How I Prescribe a Running Workout - Running Science

Updated: Mar 11

There are several factors I take into consideration when I’m prescribing a workout.


  1. What’s the goal?

  2. Who’s it for?

  3. What event are they doing?

  4. How does it fit into their plan?

  5. Is it too hard?

For example, 10x 2km @ 90% threshold pace with 2min recovery no more than 60% threshold, Is a big session, but on paper, it shouldn’t be excruciating.

I’ll show you my thought process for a hypothetical athlete Steve. Steve was initially featured on episode 57 of the Performance Advantage Podcast.


What’s The Goal of the Workout.


Steve is doing a marathon in six weeks. Because Steve is six weeks out from his event, he is in his heaviest training phase, the preparation phase. I need to prescribe Steve a hefty marathon specific session to prepare him for the demands of running a marathon. Therefore, the goal is a steady-state sub-anaerobic threshold session targeting Steve’s ability to buffer low lactate levels for sustained periods at or near his target marathon pace.




Who’s the Workout For?


I know it’s for Steve, but Steve could be any marathon runner six weeks from their event. I want to know who is Steve from a training perspective? Steve is aiming for 3hrs45min and has been consistently training 4-5 days/wk for the past three months. He has 3x 30-60min during the week and time for long runs at the weekend. Steve recently ran a 1hr46min half marathon with solid pacing.

Other points of interest would be Steve’s thresholds, additional time trial results and data from his half marathon (heart rate, pace, power).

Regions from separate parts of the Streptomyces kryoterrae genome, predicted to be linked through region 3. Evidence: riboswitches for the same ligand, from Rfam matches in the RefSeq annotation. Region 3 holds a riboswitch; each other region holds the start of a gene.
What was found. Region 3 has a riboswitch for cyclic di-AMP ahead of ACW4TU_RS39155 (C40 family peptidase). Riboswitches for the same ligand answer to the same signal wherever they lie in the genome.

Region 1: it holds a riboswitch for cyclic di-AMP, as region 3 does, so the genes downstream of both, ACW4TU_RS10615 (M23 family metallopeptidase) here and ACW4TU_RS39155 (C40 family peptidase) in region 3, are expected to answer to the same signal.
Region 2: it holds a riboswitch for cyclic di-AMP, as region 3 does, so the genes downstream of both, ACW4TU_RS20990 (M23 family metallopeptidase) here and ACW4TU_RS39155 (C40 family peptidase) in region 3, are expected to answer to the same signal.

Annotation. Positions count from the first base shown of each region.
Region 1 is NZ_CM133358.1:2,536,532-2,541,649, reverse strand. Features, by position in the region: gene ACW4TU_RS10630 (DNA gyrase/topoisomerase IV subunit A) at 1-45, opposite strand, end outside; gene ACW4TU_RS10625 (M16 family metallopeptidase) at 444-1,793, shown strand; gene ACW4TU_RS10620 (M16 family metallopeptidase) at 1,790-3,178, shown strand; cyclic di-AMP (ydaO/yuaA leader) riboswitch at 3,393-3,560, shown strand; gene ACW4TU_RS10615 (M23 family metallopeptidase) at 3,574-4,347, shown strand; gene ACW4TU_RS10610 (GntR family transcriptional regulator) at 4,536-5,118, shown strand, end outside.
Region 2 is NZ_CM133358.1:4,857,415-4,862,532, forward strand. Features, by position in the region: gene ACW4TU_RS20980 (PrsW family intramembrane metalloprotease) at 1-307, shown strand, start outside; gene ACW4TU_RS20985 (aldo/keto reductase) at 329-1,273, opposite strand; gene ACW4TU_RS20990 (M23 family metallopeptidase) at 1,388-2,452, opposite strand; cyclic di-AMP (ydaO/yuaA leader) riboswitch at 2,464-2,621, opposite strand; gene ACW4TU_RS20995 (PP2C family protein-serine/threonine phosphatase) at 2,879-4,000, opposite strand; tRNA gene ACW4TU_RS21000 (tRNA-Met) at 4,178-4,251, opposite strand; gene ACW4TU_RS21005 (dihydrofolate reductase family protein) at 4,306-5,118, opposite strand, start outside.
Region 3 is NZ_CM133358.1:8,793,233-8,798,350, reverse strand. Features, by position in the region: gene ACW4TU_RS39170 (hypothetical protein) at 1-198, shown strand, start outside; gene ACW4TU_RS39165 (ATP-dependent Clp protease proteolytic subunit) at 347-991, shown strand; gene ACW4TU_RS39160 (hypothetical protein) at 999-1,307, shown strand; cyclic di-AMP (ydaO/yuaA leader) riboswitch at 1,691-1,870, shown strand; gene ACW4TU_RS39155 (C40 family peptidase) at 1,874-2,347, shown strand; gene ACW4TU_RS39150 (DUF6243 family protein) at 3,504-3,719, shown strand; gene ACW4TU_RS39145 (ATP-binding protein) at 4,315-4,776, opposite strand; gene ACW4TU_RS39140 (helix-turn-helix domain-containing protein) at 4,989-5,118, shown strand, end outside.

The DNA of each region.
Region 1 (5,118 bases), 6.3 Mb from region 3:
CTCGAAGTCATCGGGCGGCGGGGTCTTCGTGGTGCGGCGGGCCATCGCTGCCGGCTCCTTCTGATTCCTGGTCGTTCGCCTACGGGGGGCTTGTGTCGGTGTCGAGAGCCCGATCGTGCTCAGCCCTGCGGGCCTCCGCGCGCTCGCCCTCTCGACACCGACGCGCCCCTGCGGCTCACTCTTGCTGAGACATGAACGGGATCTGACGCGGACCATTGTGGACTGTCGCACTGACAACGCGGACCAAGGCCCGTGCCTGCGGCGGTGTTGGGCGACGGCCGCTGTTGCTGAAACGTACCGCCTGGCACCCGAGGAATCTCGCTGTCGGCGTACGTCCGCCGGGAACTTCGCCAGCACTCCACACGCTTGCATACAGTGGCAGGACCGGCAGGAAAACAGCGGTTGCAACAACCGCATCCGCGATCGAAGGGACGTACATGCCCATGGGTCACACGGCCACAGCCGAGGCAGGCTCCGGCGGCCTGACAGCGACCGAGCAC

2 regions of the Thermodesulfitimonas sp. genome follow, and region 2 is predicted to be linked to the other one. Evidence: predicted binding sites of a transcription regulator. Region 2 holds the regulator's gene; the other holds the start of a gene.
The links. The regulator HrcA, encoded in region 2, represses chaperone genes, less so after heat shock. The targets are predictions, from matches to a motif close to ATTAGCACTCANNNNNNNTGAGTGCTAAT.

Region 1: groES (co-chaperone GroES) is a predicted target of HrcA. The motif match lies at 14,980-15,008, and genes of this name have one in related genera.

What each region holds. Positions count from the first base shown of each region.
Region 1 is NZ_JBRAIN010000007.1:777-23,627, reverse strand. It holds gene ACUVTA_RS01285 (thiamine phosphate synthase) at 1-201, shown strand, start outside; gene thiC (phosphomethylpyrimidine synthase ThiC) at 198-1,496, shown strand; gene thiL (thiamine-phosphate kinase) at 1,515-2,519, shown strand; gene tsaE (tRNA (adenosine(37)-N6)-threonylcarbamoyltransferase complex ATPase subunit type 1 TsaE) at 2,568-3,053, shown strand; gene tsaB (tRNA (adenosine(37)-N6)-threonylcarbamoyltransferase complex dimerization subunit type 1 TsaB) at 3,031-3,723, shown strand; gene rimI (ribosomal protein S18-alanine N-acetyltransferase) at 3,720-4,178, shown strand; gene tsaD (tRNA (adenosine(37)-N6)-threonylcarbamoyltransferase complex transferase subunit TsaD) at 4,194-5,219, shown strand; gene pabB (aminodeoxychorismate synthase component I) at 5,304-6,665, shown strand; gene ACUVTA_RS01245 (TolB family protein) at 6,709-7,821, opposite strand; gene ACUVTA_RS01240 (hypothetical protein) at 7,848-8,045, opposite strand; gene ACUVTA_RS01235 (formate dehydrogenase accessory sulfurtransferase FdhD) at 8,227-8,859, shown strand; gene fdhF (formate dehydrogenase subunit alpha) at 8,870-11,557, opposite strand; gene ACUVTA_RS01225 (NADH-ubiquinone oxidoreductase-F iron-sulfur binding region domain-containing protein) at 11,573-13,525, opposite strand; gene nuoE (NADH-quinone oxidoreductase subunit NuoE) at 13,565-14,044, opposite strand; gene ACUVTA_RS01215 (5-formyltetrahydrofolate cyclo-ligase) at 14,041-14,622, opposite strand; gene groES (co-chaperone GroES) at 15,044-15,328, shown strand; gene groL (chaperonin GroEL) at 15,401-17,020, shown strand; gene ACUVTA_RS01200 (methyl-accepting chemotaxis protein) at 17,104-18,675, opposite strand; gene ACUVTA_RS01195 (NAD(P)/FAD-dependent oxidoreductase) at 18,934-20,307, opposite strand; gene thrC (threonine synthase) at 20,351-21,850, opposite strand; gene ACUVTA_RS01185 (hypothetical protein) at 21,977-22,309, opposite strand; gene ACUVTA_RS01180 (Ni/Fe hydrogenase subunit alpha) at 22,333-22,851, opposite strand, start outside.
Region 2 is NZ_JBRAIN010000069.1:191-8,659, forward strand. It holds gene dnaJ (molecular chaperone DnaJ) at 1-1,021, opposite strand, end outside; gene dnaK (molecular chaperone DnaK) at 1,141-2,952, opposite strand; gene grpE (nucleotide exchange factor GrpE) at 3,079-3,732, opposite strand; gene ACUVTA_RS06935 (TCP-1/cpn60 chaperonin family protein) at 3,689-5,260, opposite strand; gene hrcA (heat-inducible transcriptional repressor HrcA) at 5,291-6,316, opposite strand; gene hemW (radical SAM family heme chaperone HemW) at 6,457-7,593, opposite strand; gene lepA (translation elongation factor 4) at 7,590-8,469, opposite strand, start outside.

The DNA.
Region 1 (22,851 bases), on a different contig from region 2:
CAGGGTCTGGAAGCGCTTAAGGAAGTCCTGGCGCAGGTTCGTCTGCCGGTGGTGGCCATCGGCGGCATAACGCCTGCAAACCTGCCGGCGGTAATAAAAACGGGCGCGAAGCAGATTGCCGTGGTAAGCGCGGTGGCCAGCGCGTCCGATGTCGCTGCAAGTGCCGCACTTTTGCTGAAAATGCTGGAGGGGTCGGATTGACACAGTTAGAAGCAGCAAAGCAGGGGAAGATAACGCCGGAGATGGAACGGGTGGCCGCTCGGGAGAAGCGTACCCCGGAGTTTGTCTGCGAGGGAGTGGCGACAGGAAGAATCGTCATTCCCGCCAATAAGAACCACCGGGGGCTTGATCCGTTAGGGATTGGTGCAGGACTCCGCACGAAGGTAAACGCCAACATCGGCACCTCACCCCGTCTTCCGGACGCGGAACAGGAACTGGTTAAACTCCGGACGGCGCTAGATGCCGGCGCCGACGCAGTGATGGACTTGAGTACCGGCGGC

What Event Are They Doing?


I know Steve is doing a marathon, but what marathon? The course profile and terrain can make a big difference in finishing times and pace strategies. I want to make sure Steve is completing his marathon specific sessions on terrain that is similar to that of his race. No point running a flat, fast session when your course is hilly AF.


How Does the Workout Fit into Their Plan?


I want to make sure that the session I give Steve complements his overall training plan. If Steve hasn’t been running longer than 1:45min, I’m not going to give him a 3hr weapon of a session because the duration alone would put Steve in such a hole he’d need a week or more to recover. I know Steve will be doing more marathon specific session in the coming weeks, so I build his session such that it will be the stepping stone for next weekend.


Is the Workout Too Hard?


This is where theory and practical experience diverge.

For example, 10x 2km @ 90% threshold pace with 2min recovery no more than 60% threshold, Is a big session, but on paper, it shouldn’t be excruciating. However, if you’re not a seasoned marathon runner and you haven’t done a lot of big mileage sessions, there’s no way you’ll be able to complete that session as prescribed. Plus, you would have wrecked yourself trying. A couple of tricks I use are setting an intensity range, 85-90%, and then writing a comment like, “Stop when you can’t hit your target pace within 5sec/km”. I might also include some heart rate indicators if I know the athlete well enough. Remember, the session’s goal is to target Steve’s lactate buffering capacity at his marathon pace. If Steve is working harder than I’d planned, he’ll be producing lactate at a rate he is unable to buffer, and he’ll lose the specificity of the session.


That’s my process for thinking up training sessions!


If you’re interested in having me help you with your training plan, you can check out my coaching options HERE.


Dr Will O'Connor

Educating and inspiring athletes to train smarter


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